The killing seems to have occurred about, or soon after this hour, and the facts attendant are, 2d. about, in substance, these : The plaintiff, having his whip in his hand, went into the field where the hands were picking cotton, and when approaching near to them, said to Nath, the slain, that he had “come for his shirtto which, Nath replied, that he “had pulled off his shirt *275to the last overseer.” The plaintiff, drawing a revolver, repeated to him that he ‘‘had come for his shirt, and intended to have it or hurt him.” To which Nath replied, “shoot and be damned,” the plaintiff simultaneously exploding a cap in his first effort to shoot, and at the same moment Nath commenced advancing upon the plaintiff, with some cotton in onehand, and nothing in the other, the plaintiff firing his pistol upon him, three or four times ; until, at the last fire, Nath was near enough to knock the pistol up— Nath at the same moment himself falling down. The physician, who was called in, states, that there were upon the person of Nath, the wounds of three balls. “One, passingnear his privates, lodged in his right thigh, on its way slightly wounding the penis. Another hit him near the left hip joint, but a little above and behind it; and the third struck him on the left side of the abdomen, and ranged rather down. This latter ball produced his death.” And the same witness further states as his opinion, formed from the examination of the person of Nath, that “all the shots were made by some one, on the left side of the negro. The wounds could not have been made upon -one swho advanced directly to the shooter; if at all, while advancing, it must have been done while advancing with his left side to the shooter.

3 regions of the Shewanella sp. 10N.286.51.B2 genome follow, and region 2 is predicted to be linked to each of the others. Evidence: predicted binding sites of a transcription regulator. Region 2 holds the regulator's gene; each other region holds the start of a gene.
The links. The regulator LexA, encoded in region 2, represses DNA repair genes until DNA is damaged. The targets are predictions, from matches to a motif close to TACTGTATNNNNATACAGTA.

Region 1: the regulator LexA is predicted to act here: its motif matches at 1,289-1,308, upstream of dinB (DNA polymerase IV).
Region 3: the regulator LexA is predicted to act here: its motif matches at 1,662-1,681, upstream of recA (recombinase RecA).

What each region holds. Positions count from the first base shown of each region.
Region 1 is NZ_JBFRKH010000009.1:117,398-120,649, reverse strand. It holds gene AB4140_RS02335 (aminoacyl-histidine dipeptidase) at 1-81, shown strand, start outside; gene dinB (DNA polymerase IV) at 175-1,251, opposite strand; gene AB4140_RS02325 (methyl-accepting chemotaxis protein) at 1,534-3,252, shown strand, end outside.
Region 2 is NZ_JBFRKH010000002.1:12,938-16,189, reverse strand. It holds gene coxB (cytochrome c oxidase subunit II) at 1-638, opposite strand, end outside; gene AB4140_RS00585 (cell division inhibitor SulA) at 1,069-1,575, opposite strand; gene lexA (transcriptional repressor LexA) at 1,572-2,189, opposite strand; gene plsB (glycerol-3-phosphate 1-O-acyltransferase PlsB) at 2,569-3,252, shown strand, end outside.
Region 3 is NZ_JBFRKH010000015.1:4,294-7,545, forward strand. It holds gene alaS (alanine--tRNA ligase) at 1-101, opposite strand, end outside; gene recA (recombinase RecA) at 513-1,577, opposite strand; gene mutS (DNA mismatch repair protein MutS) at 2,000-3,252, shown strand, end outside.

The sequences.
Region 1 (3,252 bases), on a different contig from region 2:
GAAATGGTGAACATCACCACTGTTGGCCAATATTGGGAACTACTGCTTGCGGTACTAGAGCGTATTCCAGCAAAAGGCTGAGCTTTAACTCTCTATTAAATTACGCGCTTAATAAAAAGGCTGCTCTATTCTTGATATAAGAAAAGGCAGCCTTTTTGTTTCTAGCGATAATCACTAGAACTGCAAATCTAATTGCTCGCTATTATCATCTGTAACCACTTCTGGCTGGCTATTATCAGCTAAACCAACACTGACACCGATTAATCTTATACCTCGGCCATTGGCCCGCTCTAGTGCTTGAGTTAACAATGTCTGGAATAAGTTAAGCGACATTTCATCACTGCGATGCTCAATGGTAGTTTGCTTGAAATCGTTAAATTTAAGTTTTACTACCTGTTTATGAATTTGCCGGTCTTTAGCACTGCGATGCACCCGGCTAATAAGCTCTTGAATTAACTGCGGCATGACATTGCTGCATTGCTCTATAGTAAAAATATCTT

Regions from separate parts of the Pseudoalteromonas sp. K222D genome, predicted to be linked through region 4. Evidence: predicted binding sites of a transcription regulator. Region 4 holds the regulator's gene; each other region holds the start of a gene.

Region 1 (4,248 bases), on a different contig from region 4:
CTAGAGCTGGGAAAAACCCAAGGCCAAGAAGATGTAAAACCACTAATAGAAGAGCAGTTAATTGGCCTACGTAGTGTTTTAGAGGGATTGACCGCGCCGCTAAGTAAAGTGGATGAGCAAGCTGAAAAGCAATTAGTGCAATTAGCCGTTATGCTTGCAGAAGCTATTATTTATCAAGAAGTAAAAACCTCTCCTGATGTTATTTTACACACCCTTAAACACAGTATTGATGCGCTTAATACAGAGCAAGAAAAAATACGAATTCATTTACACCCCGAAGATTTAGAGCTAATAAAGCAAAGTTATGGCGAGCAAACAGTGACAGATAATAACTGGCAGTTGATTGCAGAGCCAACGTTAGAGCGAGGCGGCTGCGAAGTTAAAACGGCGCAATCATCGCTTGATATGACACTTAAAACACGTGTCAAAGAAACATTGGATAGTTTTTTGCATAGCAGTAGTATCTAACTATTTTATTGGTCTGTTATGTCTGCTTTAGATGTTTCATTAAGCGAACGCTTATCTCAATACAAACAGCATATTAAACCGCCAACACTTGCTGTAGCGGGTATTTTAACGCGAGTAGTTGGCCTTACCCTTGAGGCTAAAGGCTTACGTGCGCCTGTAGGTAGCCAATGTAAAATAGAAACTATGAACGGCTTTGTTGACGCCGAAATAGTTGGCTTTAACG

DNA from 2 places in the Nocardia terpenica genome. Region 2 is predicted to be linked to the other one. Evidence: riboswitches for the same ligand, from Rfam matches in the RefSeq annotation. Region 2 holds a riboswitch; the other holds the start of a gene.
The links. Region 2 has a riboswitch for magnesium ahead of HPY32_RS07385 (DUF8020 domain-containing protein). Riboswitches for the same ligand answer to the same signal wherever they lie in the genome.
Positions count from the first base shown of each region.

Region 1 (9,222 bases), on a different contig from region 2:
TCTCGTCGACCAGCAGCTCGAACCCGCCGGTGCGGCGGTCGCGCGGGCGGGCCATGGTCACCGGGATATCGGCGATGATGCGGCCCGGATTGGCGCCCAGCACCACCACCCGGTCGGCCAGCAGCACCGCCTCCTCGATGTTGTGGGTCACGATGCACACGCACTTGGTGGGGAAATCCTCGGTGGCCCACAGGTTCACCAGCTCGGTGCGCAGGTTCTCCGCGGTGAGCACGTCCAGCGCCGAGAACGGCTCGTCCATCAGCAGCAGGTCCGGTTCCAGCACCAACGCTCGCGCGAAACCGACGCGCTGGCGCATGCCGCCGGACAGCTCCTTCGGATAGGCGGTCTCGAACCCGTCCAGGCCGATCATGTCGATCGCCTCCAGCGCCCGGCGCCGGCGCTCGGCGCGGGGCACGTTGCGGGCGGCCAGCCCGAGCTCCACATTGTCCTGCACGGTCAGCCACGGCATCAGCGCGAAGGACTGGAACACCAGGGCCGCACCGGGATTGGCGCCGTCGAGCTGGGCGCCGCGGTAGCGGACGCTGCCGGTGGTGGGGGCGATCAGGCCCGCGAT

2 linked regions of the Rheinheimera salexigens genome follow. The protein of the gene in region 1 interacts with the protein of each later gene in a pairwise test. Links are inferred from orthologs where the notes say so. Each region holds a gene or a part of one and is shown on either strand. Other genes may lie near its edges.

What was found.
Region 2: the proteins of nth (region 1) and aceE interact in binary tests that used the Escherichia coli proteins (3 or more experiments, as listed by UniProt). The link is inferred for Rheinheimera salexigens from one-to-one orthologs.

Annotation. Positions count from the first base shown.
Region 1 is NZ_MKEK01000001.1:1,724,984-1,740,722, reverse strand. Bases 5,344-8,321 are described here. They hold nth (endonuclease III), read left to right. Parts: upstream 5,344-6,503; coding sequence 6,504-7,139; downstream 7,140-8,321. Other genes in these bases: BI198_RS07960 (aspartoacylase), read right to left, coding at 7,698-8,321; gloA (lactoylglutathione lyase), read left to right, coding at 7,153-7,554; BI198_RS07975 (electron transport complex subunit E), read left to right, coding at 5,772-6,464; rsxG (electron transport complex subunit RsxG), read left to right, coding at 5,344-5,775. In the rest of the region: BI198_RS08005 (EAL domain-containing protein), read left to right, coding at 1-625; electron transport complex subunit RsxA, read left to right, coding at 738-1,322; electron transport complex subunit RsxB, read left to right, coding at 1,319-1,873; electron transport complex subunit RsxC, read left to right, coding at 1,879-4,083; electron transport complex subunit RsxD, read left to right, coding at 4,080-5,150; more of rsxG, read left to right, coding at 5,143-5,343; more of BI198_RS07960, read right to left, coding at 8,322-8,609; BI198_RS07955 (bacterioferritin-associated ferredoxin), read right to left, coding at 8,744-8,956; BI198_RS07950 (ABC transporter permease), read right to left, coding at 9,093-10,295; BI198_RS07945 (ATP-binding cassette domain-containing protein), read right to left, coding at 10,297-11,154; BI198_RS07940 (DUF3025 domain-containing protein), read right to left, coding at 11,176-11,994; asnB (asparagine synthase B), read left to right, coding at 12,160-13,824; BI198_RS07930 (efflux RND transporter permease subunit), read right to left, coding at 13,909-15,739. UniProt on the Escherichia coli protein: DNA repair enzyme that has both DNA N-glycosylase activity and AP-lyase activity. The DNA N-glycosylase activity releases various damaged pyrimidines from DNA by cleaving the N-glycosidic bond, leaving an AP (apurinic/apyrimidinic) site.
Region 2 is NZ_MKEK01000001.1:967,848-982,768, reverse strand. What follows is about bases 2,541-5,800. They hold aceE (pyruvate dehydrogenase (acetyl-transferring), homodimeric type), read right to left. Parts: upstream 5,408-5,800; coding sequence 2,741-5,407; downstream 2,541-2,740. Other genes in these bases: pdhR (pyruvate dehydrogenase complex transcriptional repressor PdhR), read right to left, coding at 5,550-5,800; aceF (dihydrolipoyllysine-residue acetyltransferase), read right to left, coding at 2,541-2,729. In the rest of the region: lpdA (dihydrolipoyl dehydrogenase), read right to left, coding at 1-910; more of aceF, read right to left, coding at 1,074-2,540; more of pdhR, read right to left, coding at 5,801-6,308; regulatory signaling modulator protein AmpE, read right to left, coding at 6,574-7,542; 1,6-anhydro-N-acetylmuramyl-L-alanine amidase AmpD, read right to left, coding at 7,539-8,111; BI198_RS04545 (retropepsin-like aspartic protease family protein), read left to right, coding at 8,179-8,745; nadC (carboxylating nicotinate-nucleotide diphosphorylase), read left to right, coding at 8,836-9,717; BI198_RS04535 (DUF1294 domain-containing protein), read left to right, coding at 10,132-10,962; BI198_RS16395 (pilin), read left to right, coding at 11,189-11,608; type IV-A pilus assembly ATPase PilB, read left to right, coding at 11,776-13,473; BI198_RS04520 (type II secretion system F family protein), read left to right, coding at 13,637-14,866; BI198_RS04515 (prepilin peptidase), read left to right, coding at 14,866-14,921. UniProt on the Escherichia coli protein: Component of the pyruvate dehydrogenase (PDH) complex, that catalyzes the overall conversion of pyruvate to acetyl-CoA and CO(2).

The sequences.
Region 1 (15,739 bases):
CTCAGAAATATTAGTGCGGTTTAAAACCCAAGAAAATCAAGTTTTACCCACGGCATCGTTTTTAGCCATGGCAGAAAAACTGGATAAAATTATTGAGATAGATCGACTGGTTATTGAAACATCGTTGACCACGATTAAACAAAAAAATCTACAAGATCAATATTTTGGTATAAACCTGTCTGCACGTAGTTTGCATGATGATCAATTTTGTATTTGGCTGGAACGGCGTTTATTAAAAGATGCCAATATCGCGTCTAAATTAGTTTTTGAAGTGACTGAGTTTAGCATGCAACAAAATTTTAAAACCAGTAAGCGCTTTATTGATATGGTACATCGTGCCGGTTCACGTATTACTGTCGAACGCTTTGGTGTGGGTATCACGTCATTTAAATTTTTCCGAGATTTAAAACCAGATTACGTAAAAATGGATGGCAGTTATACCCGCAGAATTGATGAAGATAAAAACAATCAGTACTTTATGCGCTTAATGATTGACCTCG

It was also proven, that Nath was a stout negro, weighing about 200 pounds, “ with bodily strength enough to crush the plaintiff down,” while the latter, it seems, was at the time “ a cripple,”, and that it was the general custom of overseers to carry weapons.